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in reply to To initialise or not to initialise?

I find quite often that my old C habits are actually preventing me from using features in Perl.

For instance, I tend to initialize all variables when I declare them, because in C an uninitialized variable can, and usually does, contain garbage. However, this takes away the helpful "use of uninitialized variable" warning, so what worked for me in C really works *against* me in Perl. (Although the point about initializing to a default value is well taken)

Another habit I have is that of declaring all global variables at the top of the file. This can lead to having to go to the top of a file to find out about a variable that is used down in the body of the code somewhere. Then again, as has been pointed out already, that can be due to a poor variable name. On the other hand, if I don't have it at the top of the file, I have to go find it. I think part of this dilemma, for me, goes back to the following:

I still tend to use a lot of global variables, and I'm working at making variables just where I need them. (Keeps the "namespace" less cluttered? I'm still learning the lingo.) The classic example, for me, is the index variable of a for loop. No need, generally, to have it defined anywhere but within the loop, so why make it global? ("lexical" is the word I need?) And now that I've started learning about how to do OO programming in Perl, I can really start to "encapsulate" and avoid globals still more.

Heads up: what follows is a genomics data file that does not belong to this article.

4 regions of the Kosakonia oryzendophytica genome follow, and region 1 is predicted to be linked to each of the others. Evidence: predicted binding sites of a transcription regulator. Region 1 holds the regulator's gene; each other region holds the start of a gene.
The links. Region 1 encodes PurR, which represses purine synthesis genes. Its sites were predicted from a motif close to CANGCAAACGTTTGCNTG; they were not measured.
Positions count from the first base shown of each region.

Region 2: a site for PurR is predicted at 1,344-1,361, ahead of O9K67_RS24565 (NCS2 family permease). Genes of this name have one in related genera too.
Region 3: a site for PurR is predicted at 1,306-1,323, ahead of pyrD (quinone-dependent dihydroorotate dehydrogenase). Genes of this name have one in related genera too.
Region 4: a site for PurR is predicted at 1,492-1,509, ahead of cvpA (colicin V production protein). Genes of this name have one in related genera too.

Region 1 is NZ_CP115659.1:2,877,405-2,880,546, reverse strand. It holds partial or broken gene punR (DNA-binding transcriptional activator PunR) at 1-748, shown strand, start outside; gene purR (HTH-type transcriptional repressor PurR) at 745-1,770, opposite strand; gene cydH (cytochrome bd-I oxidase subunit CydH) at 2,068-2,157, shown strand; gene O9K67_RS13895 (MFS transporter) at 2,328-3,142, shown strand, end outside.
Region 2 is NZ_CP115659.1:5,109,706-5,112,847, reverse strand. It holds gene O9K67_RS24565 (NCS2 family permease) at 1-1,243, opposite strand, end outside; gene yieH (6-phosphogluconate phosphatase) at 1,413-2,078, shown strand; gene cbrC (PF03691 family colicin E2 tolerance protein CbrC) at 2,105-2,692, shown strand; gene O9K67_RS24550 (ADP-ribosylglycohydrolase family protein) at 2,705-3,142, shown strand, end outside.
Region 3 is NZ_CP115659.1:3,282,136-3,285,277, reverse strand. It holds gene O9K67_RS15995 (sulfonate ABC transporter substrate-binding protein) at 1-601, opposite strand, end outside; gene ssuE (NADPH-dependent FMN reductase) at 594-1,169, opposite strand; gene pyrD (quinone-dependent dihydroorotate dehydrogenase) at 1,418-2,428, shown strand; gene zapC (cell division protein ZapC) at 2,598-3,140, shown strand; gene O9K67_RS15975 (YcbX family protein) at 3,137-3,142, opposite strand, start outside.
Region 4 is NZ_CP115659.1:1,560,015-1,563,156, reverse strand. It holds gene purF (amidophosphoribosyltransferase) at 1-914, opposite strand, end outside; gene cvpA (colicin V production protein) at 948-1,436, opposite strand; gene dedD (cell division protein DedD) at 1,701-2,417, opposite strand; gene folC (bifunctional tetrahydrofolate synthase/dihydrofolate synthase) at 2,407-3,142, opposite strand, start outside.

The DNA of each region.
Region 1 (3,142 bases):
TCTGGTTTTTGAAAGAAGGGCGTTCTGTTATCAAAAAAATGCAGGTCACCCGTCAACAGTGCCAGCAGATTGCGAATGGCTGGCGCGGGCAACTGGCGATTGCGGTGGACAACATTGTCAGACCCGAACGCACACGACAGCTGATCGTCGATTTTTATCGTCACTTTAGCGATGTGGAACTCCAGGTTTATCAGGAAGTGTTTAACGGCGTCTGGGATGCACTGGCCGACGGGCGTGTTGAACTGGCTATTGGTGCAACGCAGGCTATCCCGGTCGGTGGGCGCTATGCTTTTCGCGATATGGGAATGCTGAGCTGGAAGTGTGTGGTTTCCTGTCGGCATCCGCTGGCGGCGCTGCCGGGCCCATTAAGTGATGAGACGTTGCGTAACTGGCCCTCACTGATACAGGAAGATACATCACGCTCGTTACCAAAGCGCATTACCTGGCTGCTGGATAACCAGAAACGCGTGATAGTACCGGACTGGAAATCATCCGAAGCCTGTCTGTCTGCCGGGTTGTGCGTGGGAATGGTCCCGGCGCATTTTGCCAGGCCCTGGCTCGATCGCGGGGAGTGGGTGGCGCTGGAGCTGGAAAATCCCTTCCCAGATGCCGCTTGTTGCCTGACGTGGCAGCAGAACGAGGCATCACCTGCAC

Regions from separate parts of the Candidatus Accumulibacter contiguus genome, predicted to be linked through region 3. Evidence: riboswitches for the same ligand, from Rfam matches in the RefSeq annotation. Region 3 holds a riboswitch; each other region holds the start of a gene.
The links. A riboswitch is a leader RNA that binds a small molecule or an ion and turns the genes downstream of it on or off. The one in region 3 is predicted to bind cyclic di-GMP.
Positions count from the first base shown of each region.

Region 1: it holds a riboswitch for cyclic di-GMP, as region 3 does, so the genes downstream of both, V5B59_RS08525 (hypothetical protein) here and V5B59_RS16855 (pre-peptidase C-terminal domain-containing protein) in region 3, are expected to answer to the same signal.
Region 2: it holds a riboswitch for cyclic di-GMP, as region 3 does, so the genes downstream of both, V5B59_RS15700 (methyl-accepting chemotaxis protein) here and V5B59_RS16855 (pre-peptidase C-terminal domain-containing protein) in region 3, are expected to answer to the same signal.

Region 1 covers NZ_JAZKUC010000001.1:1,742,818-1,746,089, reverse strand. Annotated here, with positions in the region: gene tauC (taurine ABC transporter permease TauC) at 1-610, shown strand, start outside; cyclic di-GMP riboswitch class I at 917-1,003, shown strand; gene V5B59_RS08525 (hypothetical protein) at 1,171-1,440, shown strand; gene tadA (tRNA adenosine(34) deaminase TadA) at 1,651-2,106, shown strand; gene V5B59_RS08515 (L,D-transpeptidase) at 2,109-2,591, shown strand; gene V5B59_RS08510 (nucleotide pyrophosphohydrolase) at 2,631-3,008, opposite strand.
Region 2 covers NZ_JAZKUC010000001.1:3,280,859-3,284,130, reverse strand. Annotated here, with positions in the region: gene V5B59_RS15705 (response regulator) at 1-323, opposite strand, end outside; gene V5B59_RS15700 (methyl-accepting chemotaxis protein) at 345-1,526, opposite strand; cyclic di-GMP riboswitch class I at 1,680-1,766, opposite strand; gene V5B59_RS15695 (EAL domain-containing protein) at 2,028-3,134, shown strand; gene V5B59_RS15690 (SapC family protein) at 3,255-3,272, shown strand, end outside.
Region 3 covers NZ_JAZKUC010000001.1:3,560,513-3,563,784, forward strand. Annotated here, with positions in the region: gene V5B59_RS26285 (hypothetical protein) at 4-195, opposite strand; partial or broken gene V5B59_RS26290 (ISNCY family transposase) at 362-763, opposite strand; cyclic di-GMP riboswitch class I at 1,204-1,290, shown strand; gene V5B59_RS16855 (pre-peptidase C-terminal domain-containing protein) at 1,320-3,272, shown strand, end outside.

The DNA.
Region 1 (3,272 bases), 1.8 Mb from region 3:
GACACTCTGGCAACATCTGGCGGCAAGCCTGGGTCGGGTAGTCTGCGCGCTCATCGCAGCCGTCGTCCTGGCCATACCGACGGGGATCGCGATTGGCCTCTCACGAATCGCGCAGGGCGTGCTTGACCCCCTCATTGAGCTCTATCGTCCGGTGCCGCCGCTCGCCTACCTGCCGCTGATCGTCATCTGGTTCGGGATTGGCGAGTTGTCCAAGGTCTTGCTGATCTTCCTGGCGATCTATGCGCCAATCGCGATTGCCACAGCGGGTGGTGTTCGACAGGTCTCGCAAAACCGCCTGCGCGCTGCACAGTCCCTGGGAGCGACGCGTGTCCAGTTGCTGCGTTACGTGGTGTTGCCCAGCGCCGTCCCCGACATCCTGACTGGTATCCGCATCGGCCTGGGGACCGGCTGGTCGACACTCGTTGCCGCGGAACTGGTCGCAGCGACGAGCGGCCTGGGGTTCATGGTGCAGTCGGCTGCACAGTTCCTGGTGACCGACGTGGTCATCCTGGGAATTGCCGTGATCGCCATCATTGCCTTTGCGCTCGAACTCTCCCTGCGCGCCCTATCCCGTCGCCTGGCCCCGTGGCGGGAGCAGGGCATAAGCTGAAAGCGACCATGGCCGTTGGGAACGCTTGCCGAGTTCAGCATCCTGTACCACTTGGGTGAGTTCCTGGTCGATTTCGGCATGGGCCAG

So I guess I'm just a recovering C addict. Thanks to the supportive Perl Monastery community, though, I'm beginning to kick the habit.
  • Comment on Re: To initialise or not to initialise?

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Re^2: To initialise or not to initialise?
by iburrell (Chaplain) on Jun 24, 2004 at 16:01 UTC
    Are you really using global variables? You should be using lexical variables, declared with my, everyhere you can. For example, you can declare the loop variable inside the for statement.
    foreach my $item (@array) {

    I don't like the style of declaring lexical variables at the top of a function. I much prefer declaring the variable where it is first assigned. It must be a carryover from C where that is the only way to declare variables. But I can understand it.